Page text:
Bentley power to first 24-hour victory in seven decades

The two British Racing Green cars could not choreograph a grand finale, but they flaunted their absolute superiority all day and all night, to the rapturous approval of those who crossed the Channel anticipating nothing less.

Bentley dominated this Le Mans 24-hour race with an irresistible combination of pace, reliability and efficiency, and Audi's "customer'' teams were unable to match them. Denmark's Ton Kristensen, lured from Audi's treble-winning line-up to lead Bentley's decisive push, duly completed a record fourth consecutive success, in partnership with Rinaldo Capello, of Italy, and the little-known Briton Guy Smith.

The more experienced and renowned British drivers, Johnny Herbert and Mark Blundell, along with the Australian David Brabham, in the other Bentley, were inhibited by minor glitches, gradually lost contact and had to settle for second place, two laps down.

The American Audi entry was third, a further three laps adrift, with the Japan-backed Audi fourth. The UK Sport Audi retired in ignominious circumstances after less than two hours. Germany's Frank Biela, another member of the treble-winning team, was left stranded on the circuit, out of fuel, after missing the turn-off for the pit lane.

Third place was the best Biela to which could have aspired on this occasion. It was, from the start, Bentley's race and the privilege of taking the winning car to the finish line, as planned, was handed to Smith, at 28 the youngest driver in the team. "Those were the longest two hours of my life, doing that final stint," he said. "I'm just so grateful Bentley put their faith in me, but I've been able to repay them. I know I'm not one of their high-profile drivers, but I hope I'll get some attention now."

This victory provided the perfect climax to Bentley's three-year campaign. They withdrew the factory effort after their previous win, 73 years ago, and are widely expected to bow out at the top again. The official line is that they will consider their future when they return to base. However, they have no programme in place beyond this race and mission has been emphatically accomplished. Perhaps it will be another 70 years before they return.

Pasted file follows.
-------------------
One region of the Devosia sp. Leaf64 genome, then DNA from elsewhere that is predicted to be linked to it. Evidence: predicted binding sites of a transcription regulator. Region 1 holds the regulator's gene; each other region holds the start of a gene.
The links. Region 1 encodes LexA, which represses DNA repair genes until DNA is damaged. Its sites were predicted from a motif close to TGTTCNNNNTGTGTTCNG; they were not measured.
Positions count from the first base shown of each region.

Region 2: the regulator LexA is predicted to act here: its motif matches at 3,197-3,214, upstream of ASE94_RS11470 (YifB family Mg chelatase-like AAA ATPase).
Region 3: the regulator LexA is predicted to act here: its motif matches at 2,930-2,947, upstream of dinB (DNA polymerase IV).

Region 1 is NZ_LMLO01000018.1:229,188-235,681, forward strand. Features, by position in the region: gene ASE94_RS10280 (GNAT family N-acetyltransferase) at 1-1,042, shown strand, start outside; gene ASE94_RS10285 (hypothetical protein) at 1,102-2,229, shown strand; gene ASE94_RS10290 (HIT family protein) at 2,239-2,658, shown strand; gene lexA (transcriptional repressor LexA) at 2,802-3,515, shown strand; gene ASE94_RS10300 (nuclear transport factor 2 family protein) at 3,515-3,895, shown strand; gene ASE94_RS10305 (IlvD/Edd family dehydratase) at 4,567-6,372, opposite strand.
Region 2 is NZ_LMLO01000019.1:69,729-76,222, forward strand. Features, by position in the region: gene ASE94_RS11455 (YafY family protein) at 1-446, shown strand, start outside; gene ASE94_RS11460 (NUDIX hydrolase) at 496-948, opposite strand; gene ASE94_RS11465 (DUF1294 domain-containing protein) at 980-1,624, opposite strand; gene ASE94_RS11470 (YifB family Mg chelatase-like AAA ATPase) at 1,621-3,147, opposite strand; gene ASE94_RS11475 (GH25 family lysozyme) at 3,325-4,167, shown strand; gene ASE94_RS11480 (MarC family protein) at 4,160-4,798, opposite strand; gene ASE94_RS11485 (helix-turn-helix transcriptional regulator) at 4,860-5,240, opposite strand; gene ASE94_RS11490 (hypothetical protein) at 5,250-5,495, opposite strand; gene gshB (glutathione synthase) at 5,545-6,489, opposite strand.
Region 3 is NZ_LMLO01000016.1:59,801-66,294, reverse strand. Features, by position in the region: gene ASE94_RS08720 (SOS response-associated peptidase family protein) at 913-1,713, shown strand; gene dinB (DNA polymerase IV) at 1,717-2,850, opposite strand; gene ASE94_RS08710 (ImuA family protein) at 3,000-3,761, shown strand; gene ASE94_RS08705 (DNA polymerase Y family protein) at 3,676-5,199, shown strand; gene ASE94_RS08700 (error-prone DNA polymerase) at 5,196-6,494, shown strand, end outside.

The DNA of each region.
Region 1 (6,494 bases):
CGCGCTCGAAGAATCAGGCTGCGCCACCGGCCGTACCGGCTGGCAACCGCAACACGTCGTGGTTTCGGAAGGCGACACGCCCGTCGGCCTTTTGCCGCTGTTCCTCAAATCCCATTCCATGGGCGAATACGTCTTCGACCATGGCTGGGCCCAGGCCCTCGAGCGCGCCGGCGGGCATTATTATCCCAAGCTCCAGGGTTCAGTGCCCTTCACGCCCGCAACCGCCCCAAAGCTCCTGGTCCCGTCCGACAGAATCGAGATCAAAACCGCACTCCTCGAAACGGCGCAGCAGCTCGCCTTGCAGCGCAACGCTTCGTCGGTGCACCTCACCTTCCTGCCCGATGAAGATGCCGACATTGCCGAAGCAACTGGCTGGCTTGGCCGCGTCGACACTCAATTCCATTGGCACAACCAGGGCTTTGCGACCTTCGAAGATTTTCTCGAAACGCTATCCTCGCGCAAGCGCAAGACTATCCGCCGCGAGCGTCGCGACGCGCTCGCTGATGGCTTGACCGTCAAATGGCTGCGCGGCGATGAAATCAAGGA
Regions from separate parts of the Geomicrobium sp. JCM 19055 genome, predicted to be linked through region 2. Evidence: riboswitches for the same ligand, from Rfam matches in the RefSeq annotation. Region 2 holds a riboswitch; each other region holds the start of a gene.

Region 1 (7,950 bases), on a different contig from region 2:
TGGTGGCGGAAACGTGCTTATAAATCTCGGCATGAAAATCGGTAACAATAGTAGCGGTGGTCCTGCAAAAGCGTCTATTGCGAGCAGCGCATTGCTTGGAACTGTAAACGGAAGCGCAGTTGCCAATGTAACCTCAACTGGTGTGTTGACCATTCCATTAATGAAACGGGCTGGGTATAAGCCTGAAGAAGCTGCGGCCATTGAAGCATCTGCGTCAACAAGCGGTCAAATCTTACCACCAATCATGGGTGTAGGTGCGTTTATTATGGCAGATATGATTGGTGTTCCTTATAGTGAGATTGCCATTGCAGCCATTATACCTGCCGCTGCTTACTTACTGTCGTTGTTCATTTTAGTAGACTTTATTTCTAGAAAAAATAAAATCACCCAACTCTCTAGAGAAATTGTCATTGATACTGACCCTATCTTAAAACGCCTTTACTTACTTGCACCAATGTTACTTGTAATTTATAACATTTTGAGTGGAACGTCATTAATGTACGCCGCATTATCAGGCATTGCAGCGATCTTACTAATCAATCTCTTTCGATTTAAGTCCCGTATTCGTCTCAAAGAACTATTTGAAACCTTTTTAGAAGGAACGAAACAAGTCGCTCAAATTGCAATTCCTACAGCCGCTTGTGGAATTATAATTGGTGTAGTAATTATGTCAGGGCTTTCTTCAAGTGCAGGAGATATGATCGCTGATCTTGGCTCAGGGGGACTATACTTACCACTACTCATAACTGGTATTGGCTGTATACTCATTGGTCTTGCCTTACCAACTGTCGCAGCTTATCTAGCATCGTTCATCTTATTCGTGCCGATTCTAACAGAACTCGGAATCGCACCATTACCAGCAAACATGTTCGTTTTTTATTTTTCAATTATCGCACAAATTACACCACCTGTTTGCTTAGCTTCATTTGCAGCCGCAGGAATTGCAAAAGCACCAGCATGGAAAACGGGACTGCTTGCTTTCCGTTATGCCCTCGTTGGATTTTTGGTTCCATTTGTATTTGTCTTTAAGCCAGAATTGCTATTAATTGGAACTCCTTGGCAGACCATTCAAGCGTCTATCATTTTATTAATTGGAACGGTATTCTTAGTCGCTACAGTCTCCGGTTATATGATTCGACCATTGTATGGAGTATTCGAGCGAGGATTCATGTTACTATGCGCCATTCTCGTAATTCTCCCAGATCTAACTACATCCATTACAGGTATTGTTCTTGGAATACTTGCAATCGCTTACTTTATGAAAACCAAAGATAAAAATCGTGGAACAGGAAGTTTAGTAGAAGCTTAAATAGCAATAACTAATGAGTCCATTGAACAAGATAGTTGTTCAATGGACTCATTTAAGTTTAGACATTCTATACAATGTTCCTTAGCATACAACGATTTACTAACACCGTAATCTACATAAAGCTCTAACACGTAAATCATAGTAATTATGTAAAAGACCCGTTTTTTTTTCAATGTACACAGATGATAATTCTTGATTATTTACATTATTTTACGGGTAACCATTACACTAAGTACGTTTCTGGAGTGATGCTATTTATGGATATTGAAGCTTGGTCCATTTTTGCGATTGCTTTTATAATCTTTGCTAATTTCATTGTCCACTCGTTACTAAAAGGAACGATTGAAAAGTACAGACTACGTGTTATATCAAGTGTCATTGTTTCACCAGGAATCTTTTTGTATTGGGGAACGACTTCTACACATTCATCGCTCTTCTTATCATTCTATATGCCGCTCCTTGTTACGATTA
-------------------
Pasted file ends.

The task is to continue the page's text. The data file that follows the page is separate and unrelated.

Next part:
Bentley, like Audi, are part of the Volkswagen group and the corporate strategy may be to divert resources back into another works venture for the German marque. Audi are designing a new sports car and appear to have abandoned any thoughts of embarking on a Formula One project.

Another Briton, Anthony Davidson, had a sore head to take away from his Le Mans experience. Davidson, who competed in two Grands Prix for Minardi last season, lost control of his GTS-category Ferrari at 150mph when a wheel bearing failed. The car spun, smashed into a barrier, banging Davidson's head against the door. He was taken to hospital for a brain scan, but later returned to the circuit.

Estimates of the British contingent here ran as high as 70,000, their tents and motor homes pitched in every nook and cranny. Not that all the pilgrims found their way to their temporary homes on Saturday night; many merely curled up where they dropped, still clutching drinking vessels.

They awoke to find the Bentleys grinding remorselessly ahead, with the surviving Audis in full-on pursuit. The Davidson crash apart, the race was mercifully devoid of serious incident, but also produced little in the way of drama. The pattern at the business end was settled on Saturday afternoon.

Herbert briefly steered his Bentley ahead of the sister car, but the other crew led for all but a handful of laps and battery changes in the second half of the race effectively scuppered the challenge of Herbert, Blundell and Brabham.

Audi were conscious the hares had to stumble to open the way to them. Their prospects were further undermined when Biela overshot the entrance to the pit lane as he attempted to negotiate another car. He tried to complete an additional lap, but the tank of the R8 ran dry. He had to abandon the car and prepare his apologies to his colleagues.